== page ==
Most people feel guilty about discarding food, but say it would be hard to stop
Editor: This news release is also being distributed today by University Communications.
COLUMBUS, Ohio — Even though American consumers throw away about 80 billion pounds of food a year, only about half of them are aware that food waste is a problem. Even more, researchers have identified that most people perceive benefits to throwing food away, some of which have only limited basis in fact.
A study published today in PLOS ONE is just the second peer-reviewed large-scale consumer survey about food waste and is the first in the U.S. to identify patterns regarding how Americans form attitudes on food waste.
The results provide the data required to develop targeted efforts to reduce the amount of food that U.S. consumers toss into the garbage each year, said study co-author Brian Roe, the McCormick Professor of Agricultural Marketing and Policy in the College of Food, Agricultural, and Environmental Sciences at The Ohio State University.
The researchers developed a national survey to identify Americans’ awareness and attitudes regarding food waste. In July 2015, it was administered to 500 people representative of the U.S. population.
The study found that 53 percent of respondents said they were aware that food waste is a problem. This is about 10 percent higher than a Johns Hopkins study published last year, Roe said, which indicates awareness of the problem could be growing.
“But it’s still amazingly low,” he said. “If we can increase awareness of the problem, consumers are more likely to increase purposeful action to reduce food waste. You don’t change your behavior if you don’t realize there’s a problem in the first place.”
Among other findings, the study identified general patterns that play a role in people’s attitudes regarding household food waste.
“Generally, we found that people consider three things regarding food waste,” said Danyi Qi, a doctoral student in Roe’s department and a co-author of the study. “They perceive there are practical benefits, such as a reduced risk of foodborne illness, but at the same time they feel guilty about wasting food. They also know that their behaviors and how they manage their household influence how much food they waste.”
In particular, the survey revealed patterns in how Americans think about food waste:
- Perceived benefits: 68 percent of respondents believe that throwing away food after the package date has passed reduces the chance of foodborne illness, and 59 percent believe some food waste is necessary to be sure meals are fresh and flavorful.
- Feelings of guilt: 77 percent feel a general sense of guilt when throwing away food. At the same time, only 58 percent indicate they understand that throwing away food is bad for the environment, and only 42 percent believe wasted food is a major source of wasted money.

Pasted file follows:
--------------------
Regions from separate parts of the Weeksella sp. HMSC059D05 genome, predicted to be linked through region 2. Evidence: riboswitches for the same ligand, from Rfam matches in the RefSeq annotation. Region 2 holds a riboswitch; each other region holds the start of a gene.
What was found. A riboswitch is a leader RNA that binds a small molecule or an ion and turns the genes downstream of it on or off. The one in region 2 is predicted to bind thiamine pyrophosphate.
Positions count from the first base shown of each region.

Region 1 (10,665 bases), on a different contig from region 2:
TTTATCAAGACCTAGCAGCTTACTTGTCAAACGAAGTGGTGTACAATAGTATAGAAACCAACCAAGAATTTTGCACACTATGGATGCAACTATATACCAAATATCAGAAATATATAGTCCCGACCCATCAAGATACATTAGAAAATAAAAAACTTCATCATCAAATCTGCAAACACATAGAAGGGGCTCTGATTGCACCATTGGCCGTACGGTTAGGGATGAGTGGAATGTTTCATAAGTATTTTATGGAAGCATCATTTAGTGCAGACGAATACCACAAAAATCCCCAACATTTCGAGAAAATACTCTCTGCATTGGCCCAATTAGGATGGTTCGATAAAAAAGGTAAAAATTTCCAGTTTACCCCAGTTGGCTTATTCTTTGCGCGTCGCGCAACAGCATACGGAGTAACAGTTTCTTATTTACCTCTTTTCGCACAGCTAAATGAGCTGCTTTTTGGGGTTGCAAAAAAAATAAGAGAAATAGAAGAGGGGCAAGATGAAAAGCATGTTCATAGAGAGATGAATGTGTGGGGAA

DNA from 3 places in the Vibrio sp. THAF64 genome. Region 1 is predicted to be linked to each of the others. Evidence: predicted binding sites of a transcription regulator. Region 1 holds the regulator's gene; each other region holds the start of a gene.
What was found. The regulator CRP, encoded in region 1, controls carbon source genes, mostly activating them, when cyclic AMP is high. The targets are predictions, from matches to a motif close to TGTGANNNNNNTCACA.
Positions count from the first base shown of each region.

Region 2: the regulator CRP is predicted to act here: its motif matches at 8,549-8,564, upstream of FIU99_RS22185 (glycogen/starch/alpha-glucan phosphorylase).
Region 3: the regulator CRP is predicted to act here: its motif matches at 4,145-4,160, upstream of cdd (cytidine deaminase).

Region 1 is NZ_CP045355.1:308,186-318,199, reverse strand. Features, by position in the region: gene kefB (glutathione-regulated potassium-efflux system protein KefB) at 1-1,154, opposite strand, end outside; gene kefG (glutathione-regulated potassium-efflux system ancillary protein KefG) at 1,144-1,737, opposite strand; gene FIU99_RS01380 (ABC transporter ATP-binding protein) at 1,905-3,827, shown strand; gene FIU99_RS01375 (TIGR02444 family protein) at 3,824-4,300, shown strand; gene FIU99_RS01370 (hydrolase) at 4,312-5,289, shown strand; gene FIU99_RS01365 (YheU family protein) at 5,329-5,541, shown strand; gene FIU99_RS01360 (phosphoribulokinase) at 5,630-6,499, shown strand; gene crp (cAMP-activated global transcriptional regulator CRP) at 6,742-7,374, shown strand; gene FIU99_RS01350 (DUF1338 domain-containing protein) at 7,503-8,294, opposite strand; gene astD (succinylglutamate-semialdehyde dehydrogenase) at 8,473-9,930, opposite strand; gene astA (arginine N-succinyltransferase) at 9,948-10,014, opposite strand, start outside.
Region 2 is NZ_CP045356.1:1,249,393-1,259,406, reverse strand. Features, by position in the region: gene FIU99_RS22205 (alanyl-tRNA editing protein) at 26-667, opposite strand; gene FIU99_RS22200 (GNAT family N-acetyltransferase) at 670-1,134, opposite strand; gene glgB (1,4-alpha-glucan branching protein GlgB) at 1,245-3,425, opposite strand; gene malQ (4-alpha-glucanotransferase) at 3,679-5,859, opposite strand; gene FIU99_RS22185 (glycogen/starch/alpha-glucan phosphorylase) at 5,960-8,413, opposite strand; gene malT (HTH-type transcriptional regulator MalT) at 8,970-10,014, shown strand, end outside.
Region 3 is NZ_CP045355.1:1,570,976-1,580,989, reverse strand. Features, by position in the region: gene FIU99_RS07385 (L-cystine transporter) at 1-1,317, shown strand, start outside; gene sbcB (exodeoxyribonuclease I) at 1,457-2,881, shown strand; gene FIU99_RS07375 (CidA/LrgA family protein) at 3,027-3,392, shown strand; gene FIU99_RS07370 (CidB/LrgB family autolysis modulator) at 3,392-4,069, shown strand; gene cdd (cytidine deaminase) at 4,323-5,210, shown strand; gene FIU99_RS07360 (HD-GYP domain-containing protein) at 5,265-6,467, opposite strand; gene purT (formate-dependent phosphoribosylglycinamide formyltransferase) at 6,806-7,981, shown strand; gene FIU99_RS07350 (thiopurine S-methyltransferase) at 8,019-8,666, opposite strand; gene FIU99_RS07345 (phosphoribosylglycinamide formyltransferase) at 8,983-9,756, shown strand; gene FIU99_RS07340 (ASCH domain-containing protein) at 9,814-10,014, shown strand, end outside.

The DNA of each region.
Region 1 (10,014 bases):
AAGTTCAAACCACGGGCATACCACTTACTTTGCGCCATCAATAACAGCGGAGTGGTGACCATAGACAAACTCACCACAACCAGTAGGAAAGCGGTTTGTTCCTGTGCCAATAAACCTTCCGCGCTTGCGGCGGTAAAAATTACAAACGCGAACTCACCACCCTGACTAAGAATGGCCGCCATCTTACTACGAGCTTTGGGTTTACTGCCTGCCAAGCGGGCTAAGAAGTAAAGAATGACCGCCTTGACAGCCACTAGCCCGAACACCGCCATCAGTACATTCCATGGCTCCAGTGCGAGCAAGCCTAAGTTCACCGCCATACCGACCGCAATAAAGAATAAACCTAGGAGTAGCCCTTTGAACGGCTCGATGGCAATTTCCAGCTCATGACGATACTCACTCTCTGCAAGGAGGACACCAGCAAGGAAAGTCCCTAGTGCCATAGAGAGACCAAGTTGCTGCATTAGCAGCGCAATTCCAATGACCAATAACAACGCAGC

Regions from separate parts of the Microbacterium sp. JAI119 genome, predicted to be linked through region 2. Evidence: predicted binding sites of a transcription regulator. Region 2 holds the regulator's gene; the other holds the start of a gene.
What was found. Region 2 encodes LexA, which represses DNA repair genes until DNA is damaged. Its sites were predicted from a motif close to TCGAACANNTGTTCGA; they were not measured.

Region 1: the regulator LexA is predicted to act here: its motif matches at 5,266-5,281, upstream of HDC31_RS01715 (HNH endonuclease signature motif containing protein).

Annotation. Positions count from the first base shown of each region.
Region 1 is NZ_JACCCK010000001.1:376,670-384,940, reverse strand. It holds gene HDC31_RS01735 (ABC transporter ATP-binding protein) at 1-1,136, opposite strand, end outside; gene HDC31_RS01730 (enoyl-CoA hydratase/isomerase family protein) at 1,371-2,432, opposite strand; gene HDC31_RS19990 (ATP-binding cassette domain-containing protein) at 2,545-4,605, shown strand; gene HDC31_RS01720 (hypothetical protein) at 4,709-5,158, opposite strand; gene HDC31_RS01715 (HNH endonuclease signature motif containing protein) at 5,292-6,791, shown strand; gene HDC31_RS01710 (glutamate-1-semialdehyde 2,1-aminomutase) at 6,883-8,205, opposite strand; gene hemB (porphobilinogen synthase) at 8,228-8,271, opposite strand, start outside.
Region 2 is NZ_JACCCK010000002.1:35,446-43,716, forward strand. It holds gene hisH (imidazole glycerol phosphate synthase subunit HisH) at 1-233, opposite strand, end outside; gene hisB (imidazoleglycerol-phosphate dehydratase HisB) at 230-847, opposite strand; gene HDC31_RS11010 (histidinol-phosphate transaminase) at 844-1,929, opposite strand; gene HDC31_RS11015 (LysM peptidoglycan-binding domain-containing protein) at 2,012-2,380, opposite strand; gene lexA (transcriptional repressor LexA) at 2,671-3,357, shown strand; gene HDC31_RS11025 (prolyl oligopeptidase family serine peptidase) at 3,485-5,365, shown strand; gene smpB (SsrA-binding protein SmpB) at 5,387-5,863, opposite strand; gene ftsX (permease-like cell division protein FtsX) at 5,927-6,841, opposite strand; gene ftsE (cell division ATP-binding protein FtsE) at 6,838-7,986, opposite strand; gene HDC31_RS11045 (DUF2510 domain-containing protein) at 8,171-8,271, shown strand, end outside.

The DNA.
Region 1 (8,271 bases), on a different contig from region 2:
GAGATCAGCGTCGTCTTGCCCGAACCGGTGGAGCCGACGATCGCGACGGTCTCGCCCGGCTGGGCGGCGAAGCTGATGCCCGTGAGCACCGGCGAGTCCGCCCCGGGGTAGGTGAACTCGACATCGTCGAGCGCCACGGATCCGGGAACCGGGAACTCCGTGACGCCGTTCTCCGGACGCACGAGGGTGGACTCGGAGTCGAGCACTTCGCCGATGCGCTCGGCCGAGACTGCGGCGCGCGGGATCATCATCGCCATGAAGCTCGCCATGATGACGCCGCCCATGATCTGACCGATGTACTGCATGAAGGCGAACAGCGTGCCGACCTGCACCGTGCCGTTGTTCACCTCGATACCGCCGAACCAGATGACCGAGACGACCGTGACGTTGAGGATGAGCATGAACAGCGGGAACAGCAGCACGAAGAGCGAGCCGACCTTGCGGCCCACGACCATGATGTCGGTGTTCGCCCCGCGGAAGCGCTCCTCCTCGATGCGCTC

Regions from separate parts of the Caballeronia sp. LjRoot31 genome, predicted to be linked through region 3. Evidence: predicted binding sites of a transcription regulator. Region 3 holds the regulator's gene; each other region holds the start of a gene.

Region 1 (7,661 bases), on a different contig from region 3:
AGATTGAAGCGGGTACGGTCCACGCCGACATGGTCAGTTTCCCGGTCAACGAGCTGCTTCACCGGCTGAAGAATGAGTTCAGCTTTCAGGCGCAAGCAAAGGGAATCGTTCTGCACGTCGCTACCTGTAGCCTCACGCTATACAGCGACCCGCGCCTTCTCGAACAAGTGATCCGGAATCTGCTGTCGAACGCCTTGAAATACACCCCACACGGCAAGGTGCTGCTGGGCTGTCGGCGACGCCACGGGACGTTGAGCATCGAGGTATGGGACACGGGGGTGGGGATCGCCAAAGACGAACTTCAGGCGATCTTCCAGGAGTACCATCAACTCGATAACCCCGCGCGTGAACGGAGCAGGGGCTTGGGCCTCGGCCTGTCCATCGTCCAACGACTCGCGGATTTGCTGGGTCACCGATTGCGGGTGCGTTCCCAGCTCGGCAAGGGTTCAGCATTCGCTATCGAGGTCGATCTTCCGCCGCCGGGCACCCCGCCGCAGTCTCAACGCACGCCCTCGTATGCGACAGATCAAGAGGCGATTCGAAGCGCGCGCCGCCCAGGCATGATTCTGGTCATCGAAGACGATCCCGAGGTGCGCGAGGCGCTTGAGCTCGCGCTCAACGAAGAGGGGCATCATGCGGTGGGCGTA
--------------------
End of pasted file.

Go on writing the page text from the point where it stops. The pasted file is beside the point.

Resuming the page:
- Control: 51 percent said they believe it would be difficult to reduce household food waste, and 42 percent say they don’t have enough time to worry about it. Still, 53 percent admit they waste more food when they buy in bulk or purchase large quantities during sales. At the same time, 87 percent think they waste less food than similar households.
In studying these patterns, the researchers see several areas in which to focus educational and policy efforts.
“First, we can do things to chip away at the perceived benefits of wasting food,” Qi said. “Our study shows that many people feel they derive some type of benefit by throwing food away, but many of those benefits are not real.”
For example, removing “Sell by” and “Use by” dates from food packages could significantly reduce the amount of good food that is trashed, the researchers said.
“Only in rare circumstances is that date about food safety, but people are confused about the array of dates on food packages,” Roe said. Recent efforts to create uniform national standards for such labels have received bipartisan support.
In addition, the researchers see an opportunity to help consumers understand the negative environmental impacts of food waste.
Food waste is the largest source of municipal solid waste in the U.S. and the most destructive type of household waste in terms of greenhouse gas emissions, the researchers report.
“Helping people become more aware of that wouldn’t be a silver bullet,” Roe said, “but it could sway 5 to 10 percent of people who are generally willing to change their behaviors to improve the environment but who have never put two and two together about the damaging impacts of food waste.”
Finally, the researchers believe better data on measuring household waste could lead to improvements.
“Basically, right now everybody thinks they are doing as good as or better than everybody else,” Roe said. “It’s somebody else that’s creating food waste.”
To combat that problem, Roe, Qi and other members of Roe’s research group are developing a smart phone app to better measure household food waste. Roe is seeking federal grants and private support to fund the project, a collaboration with the Pennington Biomedical Research Center at Louisiana State University. The LSU group developed the SmartIntake app several years ago to help participants in food intake studies report what they eat more accurately.
Funding for the study came from the McCormick Program in Agricultural Marketing and Policy, housed in Ohio State’s Department of Agricultural, Environmental, and Development Economics. In addition, Roe has appointments with Ohio State University Extension and the Ohio Agricultural Research and Development Center, the outreach and research arms of the College of Food, Agricultural, and Environmental Sciences. Roe’s position is supported by the Francis B. McCormick Professorship in Agricultural Marketing and Policy fund, established in 1991. For information, see go.osu.edu/mccormickfund.